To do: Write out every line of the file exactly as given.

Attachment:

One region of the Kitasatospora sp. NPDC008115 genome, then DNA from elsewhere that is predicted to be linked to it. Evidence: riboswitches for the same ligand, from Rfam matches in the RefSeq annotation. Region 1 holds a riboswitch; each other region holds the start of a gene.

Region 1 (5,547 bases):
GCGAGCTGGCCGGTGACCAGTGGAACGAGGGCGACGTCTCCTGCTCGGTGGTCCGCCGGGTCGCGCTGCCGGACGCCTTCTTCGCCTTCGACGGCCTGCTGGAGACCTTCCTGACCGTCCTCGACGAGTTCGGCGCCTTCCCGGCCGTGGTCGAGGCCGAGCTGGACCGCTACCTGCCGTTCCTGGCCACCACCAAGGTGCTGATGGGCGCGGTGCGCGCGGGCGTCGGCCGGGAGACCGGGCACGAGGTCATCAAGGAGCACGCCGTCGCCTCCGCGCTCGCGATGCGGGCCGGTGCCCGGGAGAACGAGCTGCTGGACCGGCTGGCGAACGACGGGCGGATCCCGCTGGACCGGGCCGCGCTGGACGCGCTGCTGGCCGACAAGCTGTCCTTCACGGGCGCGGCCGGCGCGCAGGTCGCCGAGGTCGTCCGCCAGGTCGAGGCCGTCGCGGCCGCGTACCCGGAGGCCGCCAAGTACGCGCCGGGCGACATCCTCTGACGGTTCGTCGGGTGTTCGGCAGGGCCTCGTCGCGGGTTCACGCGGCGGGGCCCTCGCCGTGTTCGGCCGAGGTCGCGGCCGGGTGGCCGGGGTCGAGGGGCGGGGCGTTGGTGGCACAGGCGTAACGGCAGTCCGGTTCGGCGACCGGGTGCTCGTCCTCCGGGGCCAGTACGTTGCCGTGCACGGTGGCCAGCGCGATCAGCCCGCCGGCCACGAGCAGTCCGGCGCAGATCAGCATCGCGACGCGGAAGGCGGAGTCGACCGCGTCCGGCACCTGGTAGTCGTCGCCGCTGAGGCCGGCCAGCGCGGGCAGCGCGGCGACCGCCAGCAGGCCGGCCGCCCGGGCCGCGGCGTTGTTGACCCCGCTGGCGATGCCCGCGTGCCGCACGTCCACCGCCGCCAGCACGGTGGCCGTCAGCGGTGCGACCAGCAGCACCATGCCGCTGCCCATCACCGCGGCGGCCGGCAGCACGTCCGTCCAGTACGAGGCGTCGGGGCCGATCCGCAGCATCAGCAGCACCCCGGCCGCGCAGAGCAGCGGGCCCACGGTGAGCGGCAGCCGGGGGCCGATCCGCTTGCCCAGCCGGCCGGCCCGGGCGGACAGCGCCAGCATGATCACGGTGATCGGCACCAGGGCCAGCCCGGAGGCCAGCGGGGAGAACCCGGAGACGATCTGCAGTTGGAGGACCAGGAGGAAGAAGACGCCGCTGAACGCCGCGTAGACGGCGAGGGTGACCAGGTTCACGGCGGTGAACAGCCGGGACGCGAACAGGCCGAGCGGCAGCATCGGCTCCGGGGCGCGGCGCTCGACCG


One region of the Kitasatospora sp. NPDC008115 genome, then DNA from elsewhere that is predicted to be linked to it. Evidence: riboswitches for the same ligand, from Rfam matches in the RefSeq annotation. Region 1 holds a riboswitch; each other region holds the start of a gene.

Region 1 (5,547 bases):
GCGAGCTGGCCGGTGACCAGTGGAACGAGGGCGACGTCTCCTGCTCGGTGGTCCGCCGGGTCGCGCTGCCGGACGCCTTCTTCGCCTTCGACGGCCTGCTGGAGACCTTCCTGACCGTCCTCGACGAGTTCGGCGCCTTCCCGGCCGTGGTCGAGGCCGAGCTGGACCGCTACCTGCCGTTCCTGGCCACCACCAAGGTGCTGATGGGCGCGGTGCGCGCGGGCGTCGGCCGGGAGACCGGGCACGAGGTCATCAAGGAGCACGCCGTCGCCTCCGCGCTCGCGATGCGGGCCGGTGCCCGGGAGAACGAGCTGCTGGACCGGCTGGCGAACGACGGGCGGATCCCGCTGGACCGGGCCGCGCTGGACGCGCTGCTGGCCGACAAGCTGTCCTTCACGGGCGCGGCCGGCGCGCAGGTCGCCGAGGTCGTCCGCCAGGTCGAGGCCGTCGCGGCCGCGTACCCGGAGGCCGCCAAGTACGCGCCGGGCGACATCCTCTGACGGTTCGTCGGGTGTTCGGCAGGGCCTCGTCGCGGGTTCACGCGGCGGGGCCCTCGCCGTGTTCGGCCGAGGTCGCGGCCGGGTGGCCGGGGTCGAGGGGCGGGGCGTTGGTGGCACAGGCGTAACGGCAGTCCGGTTCGGCGACCGGGTGCTCGTCCTCCGGGGCCAGTACGTTGCCGTGCACGGTGGCCAGCGCGATCAGCCCGCCGGCCACGAGCAGTCCGGCGCAGATCAGCATCGCGACGCGGAAGGCGGAGTCGACCGCGTCCGGCACCTGGTAGTCGTCGCCGCTGAGGCCGGCCAGCGCGGGCAGCGCGGCGACCGCCAGCAGGCCGGCCGCCCGGGCCGCGGCGTTGTTGACCCCGCTGGCGATGCCCGCGTGCCGCACGTCCACCGCCGCCAGCACGGTGGCCGTCAGCGGTGCGACCAGCAGCACCATGCCGCTGCCCATCACCGCGGCGGCCGGCAGCACGTCCGTCCAGTACGAGGCGTCGGGGCCGATCCGCAGCATCAGCAGCACCCCGGCCGCGCAGAGCAGCGGGCCCACGGTGAGCGGCAGCCGGGGGCCGATCCGCTTGCCCAGCCGGCCGGCCCGGGCGGACAGCGCCAGCATGATCACGGTGATCGGCACCAGGGCCAGCCCGGAGGCCAGCGGGGAGAACCCGGAGACGATCTGCAGTTGGAGGACCAGGAGGAAGAAGACGCCGCTGAACGCCGCGTAGACGGCGAGGGTGACCAGGTTCACGGCGGTGAACAGCCGGGACGCGAACAGGCCGAGCGGCAGCATCGGCTCCGGGGCGCGGCGCTCGACCG